Protect Your Electronics From Internal Power Surges
You already know that external power surges can fry your electronics like a pound of bacon in a hot pan.
You’ve got that threat covered.
But did you know that the most common types of electrical surges are internal power surges? They require an entirely different approach.
How common are they? Well, on average, 20 internal power surges happen daily. Every single one causes damage to your electronics.
Read on to learn more about what causes internal power surges, why they are a bigger issue now than in 1990, and how you can prevent them from causing damage.
What is an Internal Power Surge?
A power surge refers to any incident in which electricity exceeds the level your electronics are rated to handle.
Internal power surge occurs when one of your home’s motorized appliances — like a refrigerator — shuts off temporarily. The sudden shut-down directs the electricity it had been guzzling to other appliances attached to your houses power grid. Anything hooked into an outlet is susceptible.
Unlike a massive external power surge, you’ll never see the effects of an internal power surge while it’s happening.
If you’re reading this at home, take a minute and look around. See your TV or your computer?
An internal power surge might be happening right now. You can’t know.
How Internal Power Surges Wreck Your Cool Stuff
The runoff electricity damages your electronics’ internal components— like we said, anything plugged into an outlet is at risk.
Repeated internal power surges shorten appliance lifespan by 30%. You’re paying full price for an appliance and getting 2/3 of the performance.
Bzzt. Bzzt. Bzzt. Over time, they take their toll.
The appliances in your house today are orders of magnitude more complicated than the appliances in the home you grew up in.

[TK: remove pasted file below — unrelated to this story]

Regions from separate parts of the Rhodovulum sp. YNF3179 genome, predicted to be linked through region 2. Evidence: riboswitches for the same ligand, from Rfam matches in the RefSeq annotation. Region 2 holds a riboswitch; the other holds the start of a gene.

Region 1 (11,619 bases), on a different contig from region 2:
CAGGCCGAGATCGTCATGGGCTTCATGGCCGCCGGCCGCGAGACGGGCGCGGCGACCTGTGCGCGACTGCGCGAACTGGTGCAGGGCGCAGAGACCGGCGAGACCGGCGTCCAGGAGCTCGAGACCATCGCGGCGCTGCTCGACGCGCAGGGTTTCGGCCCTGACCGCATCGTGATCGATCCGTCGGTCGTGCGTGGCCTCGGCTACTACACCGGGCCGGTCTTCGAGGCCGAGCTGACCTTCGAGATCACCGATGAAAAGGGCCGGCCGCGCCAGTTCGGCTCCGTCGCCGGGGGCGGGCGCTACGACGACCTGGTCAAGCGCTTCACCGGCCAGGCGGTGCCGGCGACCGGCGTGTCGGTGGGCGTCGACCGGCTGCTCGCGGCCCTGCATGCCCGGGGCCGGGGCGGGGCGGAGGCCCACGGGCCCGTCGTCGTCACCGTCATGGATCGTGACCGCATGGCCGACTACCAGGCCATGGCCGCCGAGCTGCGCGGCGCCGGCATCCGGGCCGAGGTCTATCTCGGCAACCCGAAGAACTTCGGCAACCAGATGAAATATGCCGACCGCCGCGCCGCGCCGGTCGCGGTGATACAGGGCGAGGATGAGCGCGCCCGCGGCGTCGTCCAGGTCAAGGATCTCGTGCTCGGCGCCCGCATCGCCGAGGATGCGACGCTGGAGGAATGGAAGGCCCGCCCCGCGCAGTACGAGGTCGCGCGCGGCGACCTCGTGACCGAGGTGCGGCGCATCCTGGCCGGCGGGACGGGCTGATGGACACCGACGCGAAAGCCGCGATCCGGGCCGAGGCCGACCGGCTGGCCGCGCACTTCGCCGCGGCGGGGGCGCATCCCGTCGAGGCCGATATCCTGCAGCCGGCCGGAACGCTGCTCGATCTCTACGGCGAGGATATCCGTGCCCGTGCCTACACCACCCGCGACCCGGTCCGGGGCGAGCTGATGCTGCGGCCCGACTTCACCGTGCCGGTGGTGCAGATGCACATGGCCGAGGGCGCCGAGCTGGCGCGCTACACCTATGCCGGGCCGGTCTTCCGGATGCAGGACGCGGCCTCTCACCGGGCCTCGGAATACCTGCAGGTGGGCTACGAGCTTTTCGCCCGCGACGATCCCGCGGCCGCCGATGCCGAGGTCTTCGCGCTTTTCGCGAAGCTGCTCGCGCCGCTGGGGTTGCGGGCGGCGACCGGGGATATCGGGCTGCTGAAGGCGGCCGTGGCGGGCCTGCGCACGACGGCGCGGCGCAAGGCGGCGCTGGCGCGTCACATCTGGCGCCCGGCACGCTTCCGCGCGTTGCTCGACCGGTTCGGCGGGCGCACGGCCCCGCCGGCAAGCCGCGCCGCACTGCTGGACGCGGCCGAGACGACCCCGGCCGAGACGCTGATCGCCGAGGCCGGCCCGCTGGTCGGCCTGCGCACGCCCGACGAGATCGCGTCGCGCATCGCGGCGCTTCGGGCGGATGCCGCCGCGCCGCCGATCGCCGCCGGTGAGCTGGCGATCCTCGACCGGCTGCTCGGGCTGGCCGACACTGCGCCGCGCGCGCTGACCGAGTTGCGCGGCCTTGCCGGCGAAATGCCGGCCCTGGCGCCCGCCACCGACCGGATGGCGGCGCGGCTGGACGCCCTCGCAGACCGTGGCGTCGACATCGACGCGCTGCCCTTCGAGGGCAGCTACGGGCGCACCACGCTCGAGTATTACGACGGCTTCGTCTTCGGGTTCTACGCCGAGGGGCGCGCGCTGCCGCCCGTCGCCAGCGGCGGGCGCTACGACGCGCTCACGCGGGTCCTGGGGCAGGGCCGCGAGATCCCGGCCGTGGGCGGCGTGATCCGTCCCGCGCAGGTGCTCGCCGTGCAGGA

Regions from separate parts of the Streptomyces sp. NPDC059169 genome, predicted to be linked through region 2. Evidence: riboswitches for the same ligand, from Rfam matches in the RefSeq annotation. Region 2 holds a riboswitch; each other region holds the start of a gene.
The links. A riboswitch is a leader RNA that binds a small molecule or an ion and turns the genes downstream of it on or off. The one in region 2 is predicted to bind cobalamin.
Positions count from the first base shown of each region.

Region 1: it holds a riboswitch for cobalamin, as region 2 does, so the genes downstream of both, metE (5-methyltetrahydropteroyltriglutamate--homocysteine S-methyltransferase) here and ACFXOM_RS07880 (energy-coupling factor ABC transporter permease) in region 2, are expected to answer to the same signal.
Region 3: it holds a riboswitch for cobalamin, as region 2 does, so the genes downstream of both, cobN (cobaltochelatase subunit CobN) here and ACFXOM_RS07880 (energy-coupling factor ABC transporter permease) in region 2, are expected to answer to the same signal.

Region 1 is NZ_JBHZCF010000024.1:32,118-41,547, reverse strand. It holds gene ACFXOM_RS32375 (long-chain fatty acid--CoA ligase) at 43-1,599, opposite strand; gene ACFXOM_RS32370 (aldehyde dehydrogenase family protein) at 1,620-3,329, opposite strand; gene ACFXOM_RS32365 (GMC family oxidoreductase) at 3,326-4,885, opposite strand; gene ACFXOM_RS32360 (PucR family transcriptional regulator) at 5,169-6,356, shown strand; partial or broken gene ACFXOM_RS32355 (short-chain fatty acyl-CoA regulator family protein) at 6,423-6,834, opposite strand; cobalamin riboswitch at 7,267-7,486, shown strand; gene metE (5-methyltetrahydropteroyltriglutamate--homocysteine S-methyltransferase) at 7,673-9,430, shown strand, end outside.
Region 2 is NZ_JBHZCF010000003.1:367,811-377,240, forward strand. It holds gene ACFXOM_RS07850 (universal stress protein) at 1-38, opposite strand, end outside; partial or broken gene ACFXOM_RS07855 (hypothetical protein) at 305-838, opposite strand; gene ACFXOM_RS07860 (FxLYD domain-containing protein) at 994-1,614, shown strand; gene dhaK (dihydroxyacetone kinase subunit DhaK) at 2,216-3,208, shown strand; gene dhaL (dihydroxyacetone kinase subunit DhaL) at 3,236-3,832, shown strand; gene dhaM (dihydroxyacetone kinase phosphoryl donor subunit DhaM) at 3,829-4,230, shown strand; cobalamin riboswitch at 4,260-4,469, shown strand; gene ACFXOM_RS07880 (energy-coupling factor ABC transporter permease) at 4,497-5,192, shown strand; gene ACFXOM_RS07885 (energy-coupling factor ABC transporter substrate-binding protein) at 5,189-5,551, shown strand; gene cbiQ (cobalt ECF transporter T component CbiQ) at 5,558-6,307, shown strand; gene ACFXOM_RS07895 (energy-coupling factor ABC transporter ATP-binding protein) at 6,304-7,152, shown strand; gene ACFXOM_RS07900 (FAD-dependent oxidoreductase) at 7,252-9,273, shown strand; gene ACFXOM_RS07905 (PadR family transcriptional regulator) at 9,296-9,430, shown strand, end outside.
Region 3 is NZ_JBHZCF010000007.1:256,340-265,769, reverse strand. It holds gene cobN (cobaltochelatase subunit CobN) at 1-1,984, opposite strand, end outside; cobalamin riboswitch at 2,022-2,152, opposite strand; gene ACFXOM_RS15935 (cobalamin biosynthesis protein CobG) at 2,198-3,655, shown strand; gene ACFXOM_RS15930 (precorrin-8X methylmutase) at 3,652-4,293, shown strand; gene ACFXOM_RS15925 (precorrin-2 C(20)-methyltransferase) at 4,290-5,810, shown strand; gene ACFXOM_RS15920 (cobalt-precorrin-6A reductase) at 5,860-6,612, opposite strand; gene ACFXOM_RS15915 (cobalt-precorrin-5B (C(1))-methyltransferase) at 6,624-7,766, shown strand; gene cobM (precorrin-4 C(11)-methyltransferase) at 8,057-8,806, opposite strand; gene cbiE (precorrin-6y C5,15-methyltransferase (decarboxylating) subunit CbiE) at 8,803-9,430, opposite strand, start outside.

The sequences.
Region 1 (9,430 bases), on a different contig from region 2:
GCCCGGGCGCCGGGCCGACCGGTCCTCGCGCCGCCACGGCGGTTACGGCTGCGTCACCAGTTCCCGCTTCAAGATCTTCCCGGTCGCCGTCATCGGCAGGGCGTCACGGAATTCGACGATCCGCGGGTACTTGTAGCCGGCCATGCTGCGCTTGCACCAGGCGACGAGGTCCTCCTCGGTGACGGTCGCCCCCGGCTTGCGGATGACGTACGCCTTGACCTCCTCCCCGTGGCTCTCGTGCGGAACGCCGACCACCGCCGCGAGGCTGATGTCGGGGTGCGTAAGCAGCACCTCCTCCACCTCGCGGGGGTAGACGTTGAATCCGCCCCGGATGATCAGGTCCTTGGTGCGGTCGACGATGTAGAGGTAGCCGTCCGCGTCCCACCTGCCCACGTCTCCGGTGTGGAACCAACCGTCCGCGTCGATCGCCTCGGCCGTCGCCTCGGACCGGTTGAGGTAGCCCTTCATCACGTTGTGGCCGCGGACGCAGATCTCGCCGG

They are also more at risk to the damage caused by internal power surges.
That complexity and susceptibility come from microprocessors. A microprocessor is a complete CPU located on a single integrated circuit. Internal surges seriously damage these dense and crucial computer chips.
However more electronics than just your computer have microchips, including:
- Your dishwasher
- Your television
- Your washing machine
- Your dryer
- Your refrigerator
- Your microwave
That wouldn’t have been the case in 1990, but it is now. Prepare accordingly.
Internal vs. External: Which Surge More Dangerous?
Hard to say.
The effects of these damaging surges are different. The outcome is the same: a big purchase left on the curb, waiting for the trash truck.
Consider: An external power surge annihilates your tech in one fell swoop. An internal power surge wears the components down every day.
Which are you more concerned about?
You don’t need to pick though. Mister Sparky® of Lancaster technicians specialize in protecting your electronics from both external and internal power surges.
Internal Surge Protection with Mister Sparky® of Lancaster
Point-of-Use surge protectors are the go-to tool to defend against internal power surges. Like a shield, Point of Use surge protectors function by absorbing the excess power before it reaches any susceptible and expensive appliance.
These devices are the more robust version of cheap power strips you see sold in stores. Although you might be tempted to go with the cheap option, electricians consider those to be glorified extension cords, as far as their ability to protect your electronics are concerned.
A Mister Sparky technician can examine your home and tell you exactly where and what level of point of surge protector you need.
Don’t you hate the idea of your electronics, your favorite tools and toys, being sabotaged little by little, every day?
Approximately 20 internal power surges per day, and there’s nothing you can do on your own to stop it, let alone detect it.
But that’s why you have Mister Sparky® of Lancaster. We make sure that we keep your electronics as safe as the rest of your house.
Contact us online or call at Mister Sparky® of Lancaster to have a conversation about keeping your home safe from internal power surges.